Bernardo Cuenca Grau: 1st is EL family
Bernardo Cuenca Grau: ...used in bio-medical already
Bernardo Cuenca Grau: stress that these fragments are not academic exercises, there are direct applications to existing ontologies
Bernardo Cuenca Grau: 2nd is DL-Lite family
Bernardo Cuenca Grau: ... designed for large number of instances in database technology
Bernardo Cuenca Grau: approach is similar to what zhe described, do work in tbox, then pass to database system for query answering
Carsten Lutz: reiterate bernardo, but contrast with zhe's approach. dl-lite change the ontology to use database technology, not change the database technology
: would be nice to get a literature reference to OWLPrima - the description on the slides was not clear enough
Alan Ruttenberg: another difference is in oracle you can query for classes, in dl-lite only instances
Bernardo Cuenca Grau: you can do tbox reasoning, but designed for abox answering.
Bernardo Cuenca Grau: I picked the particular dl-lite language b/c it is between rdfs schema and owl dl
: is there a scalable implementation of dl-lite? commercial tool?
: Uli, what kind of tool? what is the scalability?
: Zhe, yes ther is, I think: search for Quonto
: Zhe, because it translates queries into SQL queries and leaves everything in the DB.
Carsten Lutz: Zhe, I understand that you would like to do forward chaining. A lot of fragments can be captured in a sound
Carsten Lutz: (and even complete) way with this technique. I would like to learn what is your idea of tractability and
Carsten Lutz: scalability. Is it forward chaining per se, or is it a rule set that does not produce too many new facts?
: Carsten, the scability and performan requires are determined by the market.
: Carsten, people are asking for hundreds of millions of triples and beyond
Bernardo Cuenca Grau: next is Horn-SHIQ
Bernardo Cuenca Grau: ...can reason without disjunctions
Bernardo Cuenca Grau: ...and low complexity for query answering
Bernardo Cuenca Grau: other fragments dlp as a bridge to rules
Bernardo Cuenca Grau: ... but it may be more "hacky" that horn-shiq
Bernardo Cuenca Grau: questions for wg
Bernardo Cuenca Grau: ....1 do we fix owl lite
Bernardo Cuenca Grau: ....2 does that mean select one of these fragments
Bernardo Cuenca Grau: ....3 or do we present a menu of fragments?
Bernardo Cuenca Grau: not in slides - do we want semantic subsets of owl full?
Bernardo Cuenca Grau: ....e.g., owl full versions of these fragments? do we care about complexity of the full fragments? about compatibility?
Ivan Herman: request to drop side conversations
Ivan Herman: ... and focus
Alan Ruttenberg: little time, can we start with semantic subset of owl full?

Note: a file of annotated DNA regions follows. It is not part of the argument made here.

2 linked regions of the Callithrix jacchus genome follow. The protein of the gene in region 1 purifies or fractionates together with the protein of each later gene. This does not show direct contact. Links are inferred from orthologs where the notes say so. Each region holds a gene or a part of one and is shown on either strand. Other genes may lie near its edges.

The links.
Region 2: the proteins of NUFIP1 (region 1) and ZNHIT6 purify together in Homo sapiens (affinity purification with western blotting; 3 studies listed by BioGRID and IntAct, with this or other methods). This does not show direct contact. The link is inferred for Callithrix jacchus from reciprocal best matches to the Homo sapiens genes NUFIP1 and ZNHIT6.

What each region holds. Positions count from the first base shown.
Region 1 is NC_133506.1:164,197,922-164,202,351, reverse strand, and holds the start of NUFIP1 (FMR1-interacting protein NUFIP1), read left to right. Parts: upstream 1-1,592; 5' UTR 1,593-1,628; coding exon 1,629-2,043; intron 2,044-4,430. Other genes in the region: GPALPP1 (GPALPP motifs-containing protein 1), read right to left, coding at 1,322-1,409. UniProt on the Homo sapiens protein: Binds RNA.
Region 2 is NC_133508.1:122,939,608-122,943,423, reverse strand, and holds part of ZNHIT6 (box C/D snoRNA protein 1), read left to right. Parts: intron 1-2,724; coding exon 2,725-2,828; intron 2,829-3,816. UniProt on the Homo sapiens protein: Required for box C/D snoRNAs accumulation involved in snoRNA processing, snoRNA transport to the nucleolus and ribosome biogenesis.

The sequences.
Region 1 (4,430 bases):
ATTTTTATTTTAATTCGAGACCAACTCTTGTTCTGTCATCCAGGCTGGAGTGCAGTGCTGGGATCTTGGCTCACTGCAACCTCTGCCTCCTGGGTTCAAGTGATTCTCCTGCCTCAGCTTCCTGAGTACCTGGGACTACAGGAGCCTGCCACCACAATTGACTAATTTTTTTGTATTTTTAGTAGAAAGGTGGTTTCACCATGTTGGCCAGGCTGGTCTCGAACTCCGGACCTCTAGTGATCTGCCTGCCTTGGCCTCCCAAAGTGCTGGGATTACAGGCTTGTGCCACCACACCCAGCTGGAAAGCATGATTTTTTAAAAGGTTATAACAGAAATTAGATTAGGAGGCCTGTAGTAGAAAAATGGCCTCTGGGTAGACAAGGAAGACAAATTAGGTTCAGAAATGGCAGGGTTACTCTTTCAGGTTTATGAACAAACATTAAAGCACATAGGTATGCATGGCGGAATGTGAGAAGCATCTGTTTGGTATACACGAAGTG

Ian Horrocks: semantic subset means no change to syntax, but sanction smaller set of conclusions
Jeremy Carroll: example is pd*, which specifies what semantic rules are thrown away
Peter Patel-Schneider: pd* throws away *parts* of rules
Ian Horrocks: this is picky
: to Hendler: fragments of OWL 1.1, which: are the result of years of research, have “nice” computational properties, are already supported by tools
: But there are fragments which are not included that have all those things as well - Oracle Prime being a perfect example
: to hendler: Fragment Goals: suggest possible fixes to OWL Lite, inform the OWL community about recent research results, help users & tool designers
Alan Ruttenberg: how comfortable are people with this type of fragment
Alan Ruttenberg: ... does anyone want to say this is a lousy idea.
Peter Patel-Schneider: yes, its lousy b/c you can be arbitrarily picky
Ian Horrocks: its a lousy idea b/c it blows away the idea of interoperability
Bijan Parsia: qualm that methodological design principles are "unclear"
Bijan Parsia: ...guidance for making decisions seem more arbitrary, a dangerous rat-hole
Bijan Parsia: ... would rather people say they are incomplete than building incompleteness into fragments
Jeremy Carroll: in response to ian, any semantic subsetting would need to be clear that it is a subset of spec and an explicit, agreed semantic subset
Jeremy Carroll: ...e.g., oracle and hp would agree on semantic subset and interop on at-least the semantic subset
: +1 Jeremy -- "incompleteness" is fine When It's In A Specified Fragment, that is implementated in multiple places, etc.
Alan Ruttenberg: if we call this fragment or conformance level, it seems useful
Alan Ruttenberg: ...that baseline entailments are necessary, but additional entailments may be ok
Bijan Parsia: if we shift from language fragments to reasoner conformance I'm more comfortable
Sandro Hawke: Bijan, "Reasoner Conformance" might be a more useful notion here than "Language Fragments".
Sandro Hawke: ...I have examples of people specifying this at a tool level.
Jeremy Carroll: i'd be happy with such a rewording. i don't see it as notable
Alan Ruttenberg: does such a distinction help others
some affirmation to alan in room
Zhe Wu: ?